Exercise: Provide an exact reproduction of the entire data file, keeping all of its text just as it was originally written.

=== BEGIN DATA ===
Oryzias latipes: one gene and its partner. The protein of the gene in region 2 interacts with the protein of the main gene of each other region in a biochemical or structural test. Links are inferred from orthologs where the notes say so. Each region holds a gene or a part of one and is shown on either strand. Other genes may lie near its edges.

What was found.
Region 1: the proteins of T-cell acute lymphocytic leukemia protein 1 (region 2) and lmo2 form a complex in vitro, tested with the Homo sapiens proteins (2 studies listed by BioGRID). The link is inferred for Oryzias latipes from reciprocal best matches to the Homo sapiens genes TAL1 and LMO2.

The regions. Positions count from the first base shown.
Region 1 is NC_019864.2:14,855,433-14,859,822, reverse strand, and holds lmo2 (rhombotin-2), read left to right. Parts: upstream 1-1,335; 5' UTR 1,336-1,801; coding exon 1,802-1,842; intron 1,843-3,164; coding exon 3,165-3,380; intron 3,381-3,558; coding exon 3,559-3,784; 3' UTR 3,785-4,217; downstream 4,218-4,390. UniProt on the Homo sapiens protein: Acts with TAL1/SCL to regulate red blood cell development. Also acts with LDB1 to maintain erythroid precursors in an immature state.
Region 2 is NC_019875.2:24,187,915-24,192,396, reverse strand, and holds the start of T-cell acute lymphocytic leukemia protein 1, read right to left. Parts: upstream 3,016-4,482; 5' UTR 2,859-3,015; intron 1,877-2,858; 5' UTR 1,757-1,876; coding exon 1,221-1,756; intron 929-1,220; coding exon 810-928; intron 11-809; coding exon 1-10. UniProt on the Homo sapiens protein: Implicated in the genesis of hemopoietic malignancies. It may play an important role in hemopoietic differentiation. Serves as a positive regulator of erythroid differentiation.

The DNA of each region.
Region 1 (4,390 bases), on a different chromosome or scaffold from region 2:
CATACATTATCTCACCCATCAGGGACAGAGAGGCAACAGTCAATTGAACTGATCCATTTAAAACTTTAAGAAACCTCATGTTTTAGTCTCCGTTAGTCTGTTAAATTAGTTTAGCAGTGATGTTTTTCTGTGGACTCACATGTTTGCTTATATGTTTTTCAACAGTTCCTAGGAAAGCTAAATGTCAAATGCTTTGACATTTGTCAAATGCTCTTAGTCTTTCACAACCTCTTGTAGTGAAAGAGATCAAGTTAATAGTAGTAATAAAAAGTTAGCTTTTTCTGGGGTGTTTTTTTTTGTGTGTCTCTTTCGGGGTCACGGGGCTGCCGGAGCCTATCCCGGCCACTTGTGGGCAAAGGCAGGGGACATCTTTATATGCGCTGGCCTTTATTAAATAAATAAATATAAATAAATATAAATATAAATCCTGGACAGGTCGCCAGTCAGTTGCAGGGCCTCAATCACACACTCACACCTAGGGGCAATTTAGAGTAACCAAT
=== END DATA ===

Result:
Oryzias latipes: one gene and its partner. The protein of the gene in region 2 interacts with the protein of the main gene of each other region in a biochemical or structural test. Links are inferred from orthologs where the notes say so. Each region holds a gene or a part of one and is shown on either strand. Other genes may lie near its edges.

What was found.
Region 1: the proteins of T-cell acute lymphocytic leukemia protein 1 (region 2) and lmo2 form a complex in vitro, tested with the Homo sapiens proteins (2 studies listed by BioGRID). The link is inferred for Oryzias latipes from reciprocal best matches to the Homo sapiens genes TAL1 and LMO2.

The regions. Positions count from the first base shown.
Region 1 is NC_019864.2:14,855,433-14,859,822, reverse strand, and holds lmo2 (rhombotin-2), read left to right. Parts: upstream 1-1,335; 5' UTR 1,336-1,801; coding exon 1,802-1,842; intron 1,843-3,164; coding exon 3,165-3,380; intron 3,381-3,558; coding exon 3,559-3,784; 3' UTR 3,785-4,217; downstream 4,218-4,390. UniProt on the Homo sapiens protein: Acts with TAL1/SCL to regulate red blood cell development. Also acts with LDB1 to maintain erythroid precursors in an immature state.
Region 2 is NC_019875.2:24,187,915-24,192,396, reverse strand, and holds the start of T-cell acute lymphocytic leukemia protein 1, read right to left. Parts: upstream 3,016-4,482; 5' UTR 2,859-3,015; intron 1,877-2,858; 5' UTR 1,757-1,876; coding exon 1,221-1,756; intron 929-1,220; coding exon 810-928; intron 11-809; coding exon 1-10. UniProt on the Homo sapiens protein: Implicated in the genesis of hemopoietic malignancies. It may play an important role in hemopoietic differentiation. Serves as a positive regulator of erythroid differentiation.

The DNA of each region.
Region 1 (4,390 bases), on a different chromosome or scaffold from region 2:
CATACATTATCTCACCCATCAGGGACAGAGAGGCAACAGTCAATTGAACTGATCCATTTAAAACTTTAAGAAACCTCATGTTTTAGTCTCCGTTAGTCTGTTAAATTAGTTTAGCAGTGATGTTTTTCTGTGGACTCACATGTTTGCTTATATGTTTTTCAACAGTTCCTAGGAAAGCTAAATGTCAAATGCTTTGACATTTGTCAAATGCTCTTAGTCTTTCACAACCTCTTGTAGTGAAAGAGATCAAGTTAATAGTAGTAATAAAAAGTTAGCTTTTTCTGGGGTGTTTTTTTTTGTGTGTCTCTTTCGGGGTCACGGGGCTGCCGGAGCCTATCCCGGCCACTTGTGGGCAAAGGCAGGGGACATCTTTATATGCGCTGGCCTTTATTAAATAAATAAATATAAATAAATATAAATATAAATCCTGGACAGGTCGCCAGTCAGTTGCAGGGCCTCAATCACACACTCACACCTAGGGGCAATTTAGAGTAACCAAT